Seven Ages of An Atheist
by: Joel Kirschbaum
Biographical note: Joel Kirschbaum, Ph.D., is a happily retired chemist who believes that humor can be used like a stiletto to skewer superstitious and irrational beliefs. He has about 130 published peer-reviewed papers and serves as a peer-reviewer for a science journal.
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This is a humorous summary of the phases many people pass through as they evolve to an enlightened, atheistic outlook. It is arranged analogously to Shakespeare's soliloquy describing the seven ages of man. His poem includes the familiar words, “All the world is a stage”, and “One man in his time plays many parts”. Shakespeare’s seven steps start with the mewling infant and end with "…second childishness and mere oblivion”.
Age 7 At first religious service, child thinks, "Pease god, make the shouting speaker stop all this talk about sins and repenting. I’m innocent. I’m too young to behave badly.
Age 15 He and she thinks, "Prove to me your omniscient power by…
He: “…letting me kiss a girl with a full sweater."
She: “…growing me into a larger cup size and have the captain of the football team notice me."
Both think, "I’m afraid that these taboo thoughts mean damnation, with a future of eternal excruciating torture."
Age 18 Both think, "Give me great grades and I'll have religious fervor forever."
Age 20 He and she start thinking of testing taught beliefs, "God can prove its existence by…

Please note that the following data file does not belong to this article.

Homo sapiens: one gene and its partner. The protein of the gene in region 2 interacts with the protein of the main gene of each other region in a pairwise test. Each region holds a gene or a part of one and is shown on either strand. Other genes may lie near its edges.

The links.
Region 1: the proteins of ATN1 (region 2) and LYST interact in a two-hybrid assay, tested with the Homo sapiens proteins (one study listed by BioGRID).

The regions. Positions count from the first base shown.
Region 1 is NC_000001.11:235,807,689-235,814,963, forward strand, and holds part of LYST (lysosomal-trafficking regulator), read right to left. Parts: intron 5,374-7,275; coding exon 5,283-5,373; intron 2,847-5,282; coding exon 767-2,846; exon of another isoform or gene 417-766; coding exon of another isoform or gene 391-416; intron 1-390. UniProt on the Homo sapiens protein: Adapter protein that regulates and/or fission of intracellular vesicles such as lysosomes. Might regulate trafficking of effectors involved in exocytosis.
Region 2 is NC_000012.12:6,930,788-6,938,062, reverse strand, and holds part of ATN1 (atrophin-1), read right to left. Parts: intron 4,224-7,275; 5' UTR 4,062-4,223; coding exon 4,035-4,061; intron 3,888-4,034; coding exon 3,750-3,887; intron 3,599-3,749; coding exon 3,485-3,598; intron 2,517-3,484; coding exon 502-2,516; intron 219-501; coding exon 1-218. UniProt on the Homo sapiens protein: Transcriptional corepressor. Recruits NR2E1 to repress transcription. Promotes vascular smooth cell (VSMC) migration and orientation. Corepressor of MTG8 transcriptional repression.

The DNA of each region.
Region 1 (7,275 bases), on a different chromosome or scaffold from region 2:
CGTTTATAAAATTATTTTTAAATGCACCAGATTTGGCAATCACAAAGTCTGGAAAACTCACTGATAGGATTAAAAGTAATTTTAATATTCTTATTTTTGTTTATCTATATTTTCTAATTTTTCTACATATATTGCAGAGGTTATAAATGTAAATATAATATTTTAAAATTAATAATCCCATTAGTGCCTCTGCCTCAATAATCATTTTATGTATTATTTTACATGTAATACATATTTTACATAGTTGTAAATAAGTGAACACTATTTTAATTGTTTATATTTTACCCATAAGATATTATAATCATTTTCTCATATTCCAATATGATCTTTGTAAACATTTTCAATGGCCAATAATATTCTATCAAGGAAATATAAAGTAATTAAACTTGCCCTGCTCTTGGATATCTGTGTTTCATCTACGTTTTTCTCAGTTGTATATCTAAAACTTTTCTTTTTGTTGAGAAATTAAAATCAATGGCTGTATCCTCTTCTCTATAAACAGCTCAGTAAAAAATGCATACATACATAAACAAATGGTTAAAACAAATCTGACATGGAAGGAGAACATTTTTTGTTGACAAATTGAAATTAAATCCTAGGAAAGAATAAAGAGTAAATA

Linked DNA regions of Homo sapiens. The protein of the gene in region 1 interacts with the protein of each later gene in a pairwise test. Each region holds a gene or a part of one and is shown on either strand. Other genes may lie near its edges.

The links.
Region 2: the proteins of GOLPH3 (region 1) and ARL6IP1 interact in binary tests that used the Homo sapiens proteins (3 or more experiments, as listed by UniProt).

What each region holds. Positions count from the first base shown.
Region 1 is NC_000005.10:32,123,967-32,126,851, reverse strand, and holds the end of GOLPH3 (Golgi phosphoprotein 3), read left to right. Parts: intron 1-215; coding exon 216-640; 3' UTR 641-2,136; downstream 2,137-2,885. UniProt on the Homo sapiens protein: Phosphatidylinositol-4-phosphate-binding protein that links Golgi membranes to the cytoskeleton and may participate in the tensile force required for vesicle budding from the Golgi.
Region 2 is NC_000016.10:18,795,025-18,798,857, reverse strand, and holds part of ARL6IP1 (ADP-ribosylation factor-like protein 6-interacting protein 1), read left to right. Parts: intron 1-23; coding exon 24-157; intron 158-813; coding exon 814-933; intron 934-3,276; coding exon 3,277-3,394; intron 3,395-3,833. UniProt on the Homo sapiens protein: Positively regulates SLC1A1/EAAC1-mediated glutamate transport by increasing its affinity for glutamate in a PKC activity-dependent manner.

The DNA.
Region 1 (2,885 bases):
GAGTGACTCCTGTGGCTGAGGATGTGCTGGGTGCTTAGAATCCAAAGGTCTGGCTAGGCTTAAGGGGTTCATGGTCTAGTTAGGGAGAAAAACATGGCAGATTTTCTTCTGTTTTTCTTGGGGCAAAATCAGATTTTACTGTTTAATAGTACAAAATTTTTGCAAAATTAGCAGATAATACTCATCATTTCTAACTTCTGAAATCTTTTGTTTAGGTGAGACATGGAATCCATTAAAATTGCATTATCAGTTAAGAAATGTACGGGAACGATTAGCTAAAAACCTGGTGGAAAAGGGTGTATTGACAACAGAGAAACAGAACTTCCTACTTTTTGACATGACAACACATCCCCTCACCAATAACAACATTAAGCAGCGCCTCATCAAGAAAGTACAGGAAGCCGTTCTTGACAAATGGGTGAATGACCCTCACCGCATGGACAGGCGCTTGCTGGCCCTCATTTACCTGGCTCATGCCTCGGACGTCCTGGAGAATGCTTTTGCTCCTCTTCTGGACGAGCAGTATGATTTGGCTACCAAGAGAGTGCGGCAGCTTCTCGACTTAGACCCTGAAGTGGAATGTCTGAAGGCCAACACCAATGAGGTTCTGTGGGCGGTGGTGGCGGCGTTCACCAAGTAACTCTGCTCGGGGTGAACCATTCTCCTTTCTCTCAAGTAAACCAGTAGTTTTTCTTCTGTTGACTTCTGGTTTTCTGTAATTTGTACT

He: “…letting me sleep with a great girl each week."
She: “…giving me a big wedding."
Age 25 The maturing agnostic thinks, "Give me a perfect spouse, great children, a respectable, high-paying, life-time job with prosperous benefits, and I'll forget about your everlasting failures to stop famine, disease, poverty and pain. Deal?
Age 30 The atheist comforts a religious person stricken by a catastrophe by saying, "Maybe this is due to an unknown, incomprehensible plan"; while thinking, "There is no deity or devil to blame for such misfortune. I only hope this apparently random, inexplicable horror doesn't happen to me or any of my loved ones.”
Age 95 In separate cubicles of the hospital ICU, with their last breaths of oxygen, the atheists think, "I want to be remembered as having done the best for my family and dear ones, and been a good citizen, and provider. My children are independent, well- intentioned and enlightened. I lived well and am reluctantly resigned to my fate that everyone meets.
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